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Bridgehampton outscores previously unbeaten Moriah 31-9 in fourth quarter in state Class D semifinal victory

Bridgehampton's Josh Lamison, right, and Moriah's Todd Clarke

Bridgehampton's Josh Lamison, right, and Moriah's Todd Clarke fight for the ball during a NYSPHSAA Class D boys basketball semifinal played at the Glens Falls Civic Center on Friday, March 20, 2015. Credit: Adrian Kraus

GLENS FALLS, N.Y. - It's a trapping, pressing defense that Bridgehampton calls 1-3-1 Black. On Friday it turned a deficit into a dividend and got the Killer Bees out of the red and into the black.

Bridgehampton forced 18 second-half turnovers and came back from an 11-point deficit for a 68-50 victory over previously unbeaten Moriah in a state Class D boys basketball semifinal at Glens Falls Civic Center. Bridgehampton outscored the Vikings (23-1) by a remarkable 31-9 in the fourth quarter and 43-14 in the final 14:30.

"That was the most intense defense we played all season," said Charles Manning Jr., who was superb with 29 points, nine rebounds, four blocks and three steals. "We got to the wings and trapped. We were more athletic than they were."

The Killer Bees -- who brought two busloads of fans upstate, including many wearing bright yellow T-shirts that read BEElieve -- fell behind 36-25 early in the third quarter and entered the fourth quarter behind 41-37. Then Manning and Josh Lamison (who had 19 points, 13 rebounds and four steals despite playing the entire fourth quarter with four fouls) took over.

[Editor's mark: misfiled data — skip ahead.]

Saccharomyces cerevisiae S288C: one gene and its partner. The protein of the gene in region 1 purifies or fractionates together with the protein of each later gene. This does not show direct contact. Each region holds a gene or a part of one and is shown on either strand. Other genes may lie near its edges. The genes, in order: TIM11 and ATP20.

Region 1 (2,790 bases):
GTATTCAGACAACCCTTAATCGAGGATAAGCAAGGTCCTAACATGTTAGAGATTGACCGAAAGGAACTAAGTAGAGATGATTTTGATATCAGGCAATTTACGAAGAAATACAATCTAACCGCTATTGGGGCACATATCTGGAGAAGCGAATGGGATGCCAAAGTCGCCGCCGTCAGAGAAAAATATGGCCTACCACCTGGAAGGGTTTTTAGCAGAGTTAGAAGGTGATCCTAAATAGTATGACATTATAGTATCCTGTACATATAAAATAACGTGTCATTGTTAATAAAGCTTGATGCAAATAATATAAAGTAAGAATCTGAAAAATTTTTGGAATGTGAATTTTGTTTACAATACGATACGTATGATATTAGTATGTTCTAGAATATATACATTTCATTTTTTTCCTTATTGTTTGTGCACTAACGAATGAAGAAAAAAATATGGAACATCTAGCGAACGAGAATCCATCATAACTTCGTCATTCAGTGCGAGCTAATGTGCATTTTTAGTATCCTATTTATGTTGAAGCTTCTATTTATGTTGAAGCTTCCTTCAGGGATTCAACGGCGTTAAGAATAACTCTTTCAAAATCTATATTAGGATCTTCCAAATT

Bridgehampton (21-2) harassed Moriah into turnover after turnover during a game-changing 17-2 burst that included five layups in transition and consecutive three-pointers from opposite corners by Matt Hostetter and Manning.

The 31-point fourth quarter propelled Bridgehampton into the state Class D championship game at 5:30 p.m. Saturday against New York Mills, which defeated International Prep, 66-58, in the other semifinal.

The Killer Bees have won eight state titles but haven't reached the championship game since 1998, when they captured their third straight crown.

"The difference was defense," Manning said. "It was a very aggressive trap. We pressured their ballhandlers and made them fumble the ball."

When Moriah's players didn't have trouble dribbling, they telegraphed soft passes that were easy pickings for Bridgehampton, which had 17 steals.

Lamison was in the middle of the Bridgehampton blitz, even though he was whistled for his fourth foul with 1:38 left in the third quarter. Playing one of the wings in 1-3-1 Black, he scored in transition after a steal to put the Killer Bees ahead for good at 42-41 a minute into the fourth.

Later in the quarter, in a snapshot sequence that showed off the Killer Bees' brilliance, Lamison intercepted a cross-court pass from a double-teamed and harried Viking and converted the layup for a 52-43 lead that continued to grow.

"If we play how we're capable of playing, you can't stop us," said Lamison, an undersized 6-foot, 200-pound power forward who is a relentless rebounder. "I had to play smart with four fouls but still be aggressive. I knew if I came out of the game, it would be stressful for the rest of the team."

Instead, it was the Killer Bees who created stress -- and Moriah wilted under the pressure, especially when 6-5 guard Taylor Slattery (21 points) went to the bench with his fourth foul late in the third quarter. By the time he returned, the Vikings had fallen into a Black hole.

"Without number 10 [Slattery] in there, we went to 55 Black, which is our man-to-man trap," Bridgehampton coach Carl Johnson said. "There's no doubt about it, that's the best defense we've played all year."


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